John Garrido lost an election to the Chicago City Council to John Arena. Garrido claimed he was defamed because Arena distributed campaign literature and advertisements that had “outright lies” about Garrido.

Garrido sued Arena, but the trial court dismissed the case based on the Illinois Citizen Participation Act. (The Act bars meritless lawsuits filed against citizens for their actions while exercising their First Amendment speech rights.) Within the next 30 days, Garrido asked the trial court to reconsider the dimissal. But Garrido’s request was brought under Illinois Code of Civil Procedure Section 2-1401, which is the section that applies to requests for reinstatement of cases dismissed more than 30 days before.

Garrido’s case had been dismissed for more than 30 days when he asked to amend his 2-1401 request to show it was intended to be brought under Section 2-1203, the correct statute, which does toll the time to appeal. The trial court allowed Garrido’s request to amend, but denied the request to reconsider the dismissal.

The State of Illinois filed a petition claiming parents neglected their child, N.C., and asking to have the State bcome N.C.’s guardian. Alfred had acknowledged he was N.C.’s father. But a DNA test proved otherwise, so the State asked the trial court to dismiss Alfred, which it did.

The trial court also found that N.C. was neglected, and that the mother was unfit. The Illinois Department of Children and Family Services was appointed N.C.’s guardian.

The mother appealed the finding of neglect and the ruling that Alfred was not N.C.’s father. The state argued that the mother did not have standing in the appeal to dispute Alfred’s paternity.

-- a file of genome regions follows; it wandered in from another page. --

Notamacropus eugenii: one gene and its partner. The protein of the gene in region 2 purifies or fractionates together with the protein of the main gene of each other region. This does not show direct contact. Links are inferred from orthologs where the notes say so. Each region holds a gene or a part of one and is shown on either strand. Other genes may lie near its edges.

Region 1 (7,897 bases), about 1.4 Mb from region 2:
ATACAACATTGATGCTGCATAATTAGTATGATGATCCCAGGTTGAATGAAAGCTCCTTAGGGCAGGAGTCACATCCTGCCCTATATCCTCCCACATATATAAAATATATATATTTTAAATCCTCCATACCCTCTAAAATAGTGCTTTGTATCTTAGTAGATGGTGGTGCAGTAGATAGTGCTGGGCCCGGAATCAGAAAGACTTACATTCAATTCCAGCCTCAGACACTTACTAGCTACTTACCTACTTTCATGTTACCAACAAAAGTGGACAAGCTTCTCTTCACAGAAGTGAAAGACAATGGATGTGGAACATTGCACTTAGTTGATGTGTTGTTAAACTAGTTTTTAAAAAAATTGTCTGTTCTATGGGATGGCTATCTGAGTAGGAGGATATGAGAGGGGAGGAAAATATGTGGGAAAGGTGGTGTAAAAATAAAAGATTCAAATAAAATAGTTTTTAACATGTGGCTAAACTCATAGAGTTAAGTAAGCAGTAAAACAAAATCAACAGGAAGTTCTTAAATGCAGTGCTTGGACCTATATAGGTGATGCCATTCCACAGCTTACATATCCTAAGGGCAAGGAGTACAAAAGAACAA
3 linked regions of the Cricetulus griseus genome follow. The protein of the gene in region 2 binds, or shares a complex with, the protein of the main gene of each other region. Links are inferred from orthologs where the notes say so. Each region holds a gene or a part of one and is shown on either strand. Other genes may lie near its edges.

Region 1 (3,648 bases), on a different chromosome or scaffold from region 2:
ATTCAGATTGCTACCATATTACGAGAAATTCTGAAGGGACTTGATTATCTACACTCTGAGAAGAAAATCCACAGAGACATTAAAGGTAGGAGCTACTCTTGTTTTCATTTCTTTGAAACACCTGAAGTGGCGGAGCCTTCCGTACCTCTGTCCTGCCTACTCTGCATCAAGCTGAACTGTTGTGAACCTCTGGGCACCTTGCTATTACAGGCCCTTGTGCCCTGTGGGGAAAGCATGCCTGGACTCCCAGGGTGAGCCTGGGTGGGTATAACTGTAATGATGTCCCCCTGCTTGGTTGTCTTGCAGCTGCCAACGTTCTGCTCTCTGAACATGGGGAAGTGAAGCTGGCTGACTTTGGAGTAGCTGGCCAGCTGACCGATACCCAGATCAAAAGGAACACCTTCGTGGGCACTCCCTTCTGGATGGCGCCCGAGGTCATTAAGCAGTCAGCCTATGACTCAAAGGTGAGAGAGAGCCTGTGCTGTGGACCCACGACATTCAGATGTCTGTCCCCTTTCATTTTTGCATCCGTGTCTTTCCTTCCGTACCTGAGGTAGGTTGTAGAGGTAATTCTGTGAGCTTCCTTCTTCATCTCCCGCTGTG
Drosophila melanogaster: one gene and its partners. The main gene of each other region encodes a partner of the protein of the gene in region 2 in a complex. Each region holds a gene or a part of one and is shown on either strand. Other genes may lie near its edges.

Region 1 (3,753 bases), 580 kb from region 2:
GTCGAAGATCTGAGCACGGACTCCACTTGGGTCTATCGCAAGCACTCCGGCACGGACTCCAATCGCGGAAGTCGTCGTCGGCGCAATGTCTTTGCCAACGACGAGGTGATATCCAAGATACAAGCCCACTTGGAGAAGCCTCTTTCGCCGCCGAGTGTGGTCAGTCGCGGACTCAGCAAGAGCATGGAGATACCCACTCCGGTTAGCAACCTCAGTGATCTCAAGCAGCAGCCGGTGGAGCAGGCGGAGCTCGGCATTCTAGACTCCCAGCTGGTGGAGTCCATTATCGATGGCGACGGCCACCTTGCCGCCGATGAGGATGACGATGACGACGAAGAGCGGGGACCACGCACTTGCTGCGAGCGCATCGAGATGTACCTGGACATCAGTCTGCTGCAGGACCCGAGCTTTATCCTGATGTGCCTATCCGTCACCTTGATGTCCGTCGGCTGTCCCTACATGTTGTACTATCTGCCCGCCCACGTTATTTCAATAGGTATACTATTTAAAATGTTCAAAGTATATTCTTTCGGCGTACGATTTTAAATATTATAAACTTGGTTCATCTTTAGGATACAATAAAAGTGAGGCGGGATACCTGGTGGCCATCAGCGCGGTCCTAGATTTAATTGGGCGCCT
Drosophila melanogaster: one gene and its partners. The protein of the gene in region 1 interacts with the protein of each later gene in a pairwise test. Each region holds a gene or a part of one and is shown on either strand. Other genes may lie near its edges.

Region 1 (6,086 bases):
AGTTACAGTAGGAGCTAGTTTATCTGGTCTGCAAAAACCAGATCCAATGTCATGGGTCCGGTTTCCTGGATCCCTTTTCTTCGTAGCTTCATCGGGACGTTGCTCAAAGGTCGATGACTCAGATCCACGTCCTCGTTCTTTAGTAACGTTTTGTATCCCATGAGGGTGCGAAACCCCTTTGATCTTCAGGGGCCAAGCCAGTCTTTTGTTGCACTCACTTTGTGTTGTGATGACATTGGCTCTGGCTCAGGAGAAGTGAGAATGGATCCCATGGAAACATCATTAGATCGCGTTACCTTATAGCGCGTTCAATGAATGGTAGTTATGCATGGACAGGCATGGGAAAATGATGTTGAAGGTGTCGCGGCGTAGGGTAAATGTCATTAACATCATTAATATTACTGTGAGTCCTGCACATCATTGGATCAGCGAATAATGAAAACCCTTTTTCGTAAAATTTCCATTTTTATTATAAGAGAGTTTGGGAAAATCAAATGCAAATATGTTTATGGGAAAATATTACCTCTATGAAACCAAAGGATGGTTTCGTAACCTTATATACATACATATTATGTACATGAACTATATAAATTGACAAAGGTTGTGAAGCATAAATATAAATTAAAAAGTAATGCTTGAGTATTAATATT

We are nothing if not current.

An article published in 2003 about effective subheadings, available here for the clicking, was referenced at the top of a “legal writing” Google search I just did. Authors Kara Thompson and Zach Brez for the Writing Center at the Georgetown University Law Center, did a fine job in this short piece explaining the importance of the “point heading.” (Except please don’t make subheads all caps; typical sentence style, boldfaced, is better.)

Don’t be lazy about drafting the subheadings. Sometimes they will be the most important part of your brief.

Railroad employee Anthony Williams was injured at work. He sued BNSF Railway, his employer, and got a judgment for $2.6 million.

Claiming there were more than 40 errors at the trial, BNSF asked the trial court to decrease or throw out the verdict. The company also asked for a setoff “in the amount of taxes payable as a result of lost wages awarded to Williams.”

The trial court denied BNSF’s request to throw out the verdict, but reserved a ruling on the “tax issue.” A written order order was not issued; nor did the court request one; nor apparently did the parties offer to submit one.

The Appellate Lawyer Representatives’ Ninth Circuit Practice Guide is available for the downloading from the Ninth Circuit’s web site. It’s a how-to for preparing and filing a brief in the federal appellate court out yonder in California. But it’s chock full of good tips no matter what jurisdiction you find yourself in.

You’ll want to look at the Top Technical Flaws In Briefs. Some of these are more than just technical. Don’t make one of these head-shaking mistakes.

Get the whole guide by clicking here.